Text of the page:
Bow

Bowhunters are those who choose to hunt any type of game with a bow. Although bows are not considered to be firearms, this does not mean they are not dangerous. Bows need to be treated with the same respect and diligence as any other piece of equipment designed to kill an animal. 

Key risks and what to do: 
  • Identify your target. Go through the same steps as you would if you had a firearm. 
  • Knocking too early and stabbing your mate in the back (especially with broad-head arrows)
  • Checking firing zone. Arrows have a high risk of ricochet.
  • Broad-head arrows – when dressing animal watch it doesn't stab you in there.
  • Check arrows for damage before reusing. Fibreglass can crack and explode under stress. 
  • Store safely away from any kids that might see them as a toy.
  • Maintain your bow as you would a firearm. 

Department of Conservation - Find out more about the species you are targeting, the permits you need and much more here.

 

 

Knocked arrow - BGHNZ

Did you know?

Big Game hunters are 2.5x more likely to be injured by a bow than any other hunting type.
– A Hunter's Tale, 2017

 

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Outdoor Safety Code

The first thing to remember is that every trip needs a plan. It doesn't take much to turn a short walk into an 'unexpected night out' in the bush. If you've planned before you hit the track using the outdoor safety code as a guide, there's a good chance you'll be prepared to handle an unexpected turn of events. 

Safety is the outcome of good planning and good decision making
– Mike Daisley, MSC CEO
Find our more about the Outdoor Safety Code below. 

 

Firearm Safety Code

The vast majority of firearms related incidents can be traced back to one or many of the firearms safety code not being followed. Regardless of how experienced you are following the firearms safety code is essential to the safety of you and your fellow hunters. 

Helpful hint:

 Don't hesitate to call your mates out if they're not handling their firearm safely. Safety is everyone's responsibility. 

Explore the FSC

 

Key Insights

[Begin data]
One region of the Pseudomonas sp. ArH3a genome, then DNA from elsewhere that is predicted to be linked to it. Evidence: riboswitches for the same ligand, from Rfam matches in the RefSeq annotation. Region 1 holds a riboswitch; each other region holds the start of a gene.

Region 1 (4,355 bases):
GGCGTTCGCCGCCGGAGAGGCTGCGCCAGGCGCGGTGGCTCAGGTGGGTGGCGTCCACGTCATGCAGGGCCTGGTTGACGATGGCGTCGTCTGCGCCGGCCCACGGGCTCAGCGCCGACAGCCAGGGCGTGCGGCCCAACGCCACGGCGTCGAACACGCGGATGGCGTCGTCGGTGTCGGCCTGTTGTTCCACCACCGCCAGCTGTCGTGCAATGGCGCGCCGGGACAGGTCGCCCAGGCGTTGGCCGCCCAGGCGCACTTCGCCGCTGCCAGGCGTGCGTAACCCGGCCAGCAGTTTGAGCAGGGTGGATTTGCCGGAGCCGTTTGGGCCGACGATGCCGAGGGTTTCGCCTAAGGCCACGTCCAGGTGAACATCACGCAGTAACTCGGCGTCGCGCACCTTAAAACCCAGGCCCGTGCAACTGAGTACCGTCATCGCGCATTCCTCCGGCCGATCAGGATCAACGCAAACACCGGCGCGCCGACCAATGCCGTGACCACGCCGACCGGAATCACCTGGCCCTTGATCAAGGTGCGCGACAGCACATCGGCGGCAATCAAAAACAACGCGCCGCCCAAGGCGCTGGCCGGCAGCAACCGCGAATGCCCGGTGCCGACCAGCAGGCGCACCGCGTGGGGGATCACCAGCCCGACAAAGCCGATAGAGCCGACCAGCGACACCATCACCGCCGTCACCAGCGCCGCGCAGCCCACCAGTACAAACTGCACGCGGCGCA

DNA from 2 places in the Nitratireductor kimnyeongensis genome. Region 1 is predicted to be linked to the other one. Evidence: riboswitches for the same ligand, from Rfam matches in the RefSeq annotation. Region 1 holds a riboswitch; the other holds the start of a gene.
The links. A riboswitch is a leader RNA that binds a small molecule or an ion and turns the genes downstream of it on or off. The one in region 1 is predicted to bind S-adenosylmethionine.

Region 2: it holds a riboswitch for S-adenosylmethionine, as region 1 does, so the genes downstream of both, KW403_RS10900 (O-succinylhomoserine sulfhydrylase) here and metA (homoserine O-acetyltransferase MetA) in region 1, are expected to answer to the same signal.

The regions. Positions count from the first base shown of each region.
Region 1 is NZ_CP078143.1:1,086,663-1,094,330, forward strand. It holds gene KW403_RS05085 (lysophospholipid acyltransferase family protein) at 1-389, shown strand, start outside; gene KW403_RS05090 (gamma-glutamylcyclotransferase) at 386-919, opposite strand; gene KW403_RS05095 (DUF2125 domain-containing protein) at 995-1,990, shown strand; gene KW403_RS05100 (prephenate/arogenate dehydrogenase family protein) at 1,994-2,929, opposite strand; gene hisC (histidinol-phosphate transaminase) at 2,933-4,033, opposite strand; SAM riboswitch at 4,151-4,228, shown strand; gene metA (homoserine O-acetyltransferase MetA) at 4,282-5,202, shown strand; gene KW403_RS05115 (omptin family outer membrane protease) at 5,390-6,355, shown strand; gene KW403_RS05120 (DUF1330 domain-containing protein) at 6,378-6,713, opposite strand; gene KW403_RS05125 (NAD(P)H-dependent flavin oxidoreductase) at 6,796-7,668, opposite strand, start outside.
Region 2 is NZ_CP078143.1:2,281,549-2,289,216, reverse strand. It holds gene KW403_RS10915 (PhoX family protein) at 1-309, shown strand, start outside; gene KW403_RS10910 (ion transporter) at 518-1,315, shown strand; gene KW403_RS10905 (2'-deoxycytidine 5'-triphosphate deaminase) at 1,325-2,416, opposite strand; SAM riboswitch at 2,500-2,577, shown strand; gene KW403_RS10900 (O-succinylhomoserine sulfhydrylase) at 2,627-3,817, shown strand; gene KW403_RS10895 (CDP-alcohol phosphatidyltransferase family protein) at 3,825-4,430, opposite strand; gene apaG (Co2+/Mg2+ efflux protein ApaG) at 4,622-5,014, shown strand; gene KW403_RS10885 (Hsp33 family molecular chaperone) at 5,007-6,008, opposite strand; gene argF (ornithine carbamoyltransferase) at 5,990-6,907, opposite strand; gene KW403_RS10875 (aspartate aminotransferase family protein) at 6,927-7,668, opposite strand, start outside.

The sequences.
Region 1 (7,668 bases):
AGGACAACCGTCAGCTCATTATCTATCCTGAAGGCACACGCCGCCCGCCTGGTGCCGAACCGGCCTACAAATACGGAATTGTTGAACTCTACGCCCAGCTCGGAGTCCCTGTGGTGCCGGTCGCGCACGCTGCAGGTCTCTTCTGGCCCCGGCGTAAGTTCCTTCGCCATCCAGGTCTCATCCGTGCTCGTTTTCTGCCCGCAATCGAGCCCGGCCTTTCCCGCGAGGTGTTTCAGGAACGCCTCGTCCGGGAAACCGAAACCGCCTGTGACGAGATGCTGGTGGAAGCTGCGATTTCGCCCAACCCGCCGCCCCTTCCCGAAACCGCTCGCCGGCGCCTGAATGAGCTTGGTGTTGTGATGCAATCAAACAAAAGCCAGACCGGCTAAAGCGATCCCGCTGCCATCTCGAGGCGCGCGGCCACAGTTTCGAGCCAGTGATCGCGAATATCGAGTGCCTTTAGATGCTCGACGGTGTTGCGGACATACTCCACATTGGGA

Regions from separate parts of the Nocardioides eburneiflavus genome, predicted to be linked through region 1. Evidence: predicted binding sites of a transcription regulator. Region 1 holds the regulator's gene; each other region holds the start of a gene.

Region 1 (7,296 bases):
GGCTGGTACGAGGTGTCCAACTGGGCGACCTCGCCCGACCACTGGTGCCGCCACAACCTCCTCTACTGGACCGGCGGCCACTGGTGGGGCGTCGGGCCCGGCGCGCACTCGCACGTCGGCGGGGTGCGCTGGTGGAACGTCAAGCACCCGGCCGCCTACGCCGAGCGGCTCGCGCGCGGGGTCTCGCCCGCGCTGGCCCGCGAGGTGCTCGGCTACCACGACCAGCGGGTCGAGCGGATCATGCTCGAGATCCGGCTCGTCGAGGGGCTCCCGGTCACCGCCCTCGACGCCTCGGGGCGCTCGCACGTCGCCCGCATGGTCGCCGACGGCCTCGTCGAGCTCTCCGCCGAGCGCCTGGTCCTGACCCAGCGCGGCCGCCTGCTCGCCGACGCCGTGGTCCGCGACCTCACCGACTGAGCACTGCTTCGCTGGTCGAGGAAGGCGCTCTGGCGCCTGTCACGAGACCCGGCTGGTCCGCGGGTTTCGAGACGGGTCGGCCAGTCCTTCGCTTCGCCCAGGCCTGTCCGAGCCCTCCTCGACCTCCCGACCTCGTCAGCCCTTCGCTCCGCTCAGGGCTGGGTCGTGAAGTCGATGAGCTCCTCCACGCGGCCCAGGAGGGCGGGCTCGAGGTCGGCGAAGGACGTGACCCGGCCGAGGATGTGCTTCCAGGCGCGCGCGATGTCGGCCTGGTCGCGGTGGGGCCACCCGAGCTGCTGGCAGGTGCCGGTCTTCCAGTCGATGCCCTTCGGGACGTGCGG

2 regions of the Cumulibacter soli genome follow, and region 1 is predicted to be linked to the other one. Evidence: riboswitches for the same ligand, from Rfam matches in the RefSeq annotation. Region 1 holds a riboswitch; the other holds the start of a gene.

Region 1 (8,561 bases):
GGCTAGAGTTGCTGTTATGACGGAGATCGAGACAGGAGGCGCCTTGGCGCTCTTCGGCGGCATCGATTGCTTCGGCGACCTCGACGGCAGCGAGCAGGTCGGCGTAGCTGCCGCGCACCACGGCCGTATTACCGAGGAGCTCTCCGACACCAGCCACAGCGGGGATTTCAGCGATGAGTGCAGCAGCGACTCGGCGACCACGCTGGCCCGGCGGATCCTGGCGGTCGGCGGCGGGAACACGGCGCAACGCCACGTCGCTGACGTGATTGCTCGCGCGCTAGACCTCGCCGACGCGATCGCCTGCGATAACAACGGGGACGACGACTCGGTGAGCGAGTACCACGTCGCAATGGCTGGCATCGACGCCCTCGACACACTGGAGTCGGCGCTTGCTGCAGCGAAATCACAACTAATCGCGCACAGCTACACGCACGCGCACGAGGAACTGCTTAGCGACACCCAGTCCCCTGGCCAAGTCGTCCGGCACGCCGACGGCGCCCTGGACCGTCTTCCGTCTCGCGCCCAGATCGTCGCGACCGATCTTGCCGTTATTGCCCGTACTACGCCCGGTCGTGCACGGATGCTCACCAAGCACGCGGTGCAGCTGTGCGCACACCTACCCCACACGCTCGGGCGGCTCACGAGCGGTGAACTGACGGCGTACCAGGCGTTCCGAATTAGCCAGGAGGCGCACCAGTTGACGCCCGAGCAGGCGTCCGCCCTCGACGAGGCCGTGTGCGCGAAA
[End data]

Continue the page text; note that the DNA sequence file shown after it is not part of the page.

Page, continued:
Research

Developed by the New Zealand Mountain Safety Council (MSC) 'A Hunter's Tale' represents the most comprehensive exploration of hunting participation and incidents in New Zealand. Building on the success of There and Back (2016) this publication represents the first in a series of comprehensive ‘deep dives’ and explores hunting and firearms safety through the presentation of key insights. A Hunter's Tale focusses on trends in participation, hunting related injuries, search and rescues as well as fatalities. The data presented in this document provides a comprehensive evidence base that clearly identifies what is going wrong for hunters in the New Zealand outdoors.

Click the cover to read

A Hunters tale Cover Page

 

Helpful hint:

Identify your target, always assume it is a person.


Key resources 

Activity Guides 

This guide has been developed to help you plan your trip. It's available to read and download for FREE. To read click on the image below.

Click the cover to read it online

Hunting English

We've also produced a Te Reo version below

Hunting Te Reo

Videos

You Tube

Hunting Playlist   

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Big Game Hunting NZ and MSC collaborated to produce a six part series covering off the firearms safety code. Watch the full series here

Video #2: Always Point Your Firearm In A Safe Direction

What should you take?

New Zealand weather is very changeable. Even if you set out in the sunshine and there is no rain in the forecast it's not uncommon to have an isolated shower. Make sure you take rain protection and extra layers you can put on if it gets cold. Having the right supplies means that you're more likely to remain warm, comfortable and safe for the duration of your trip.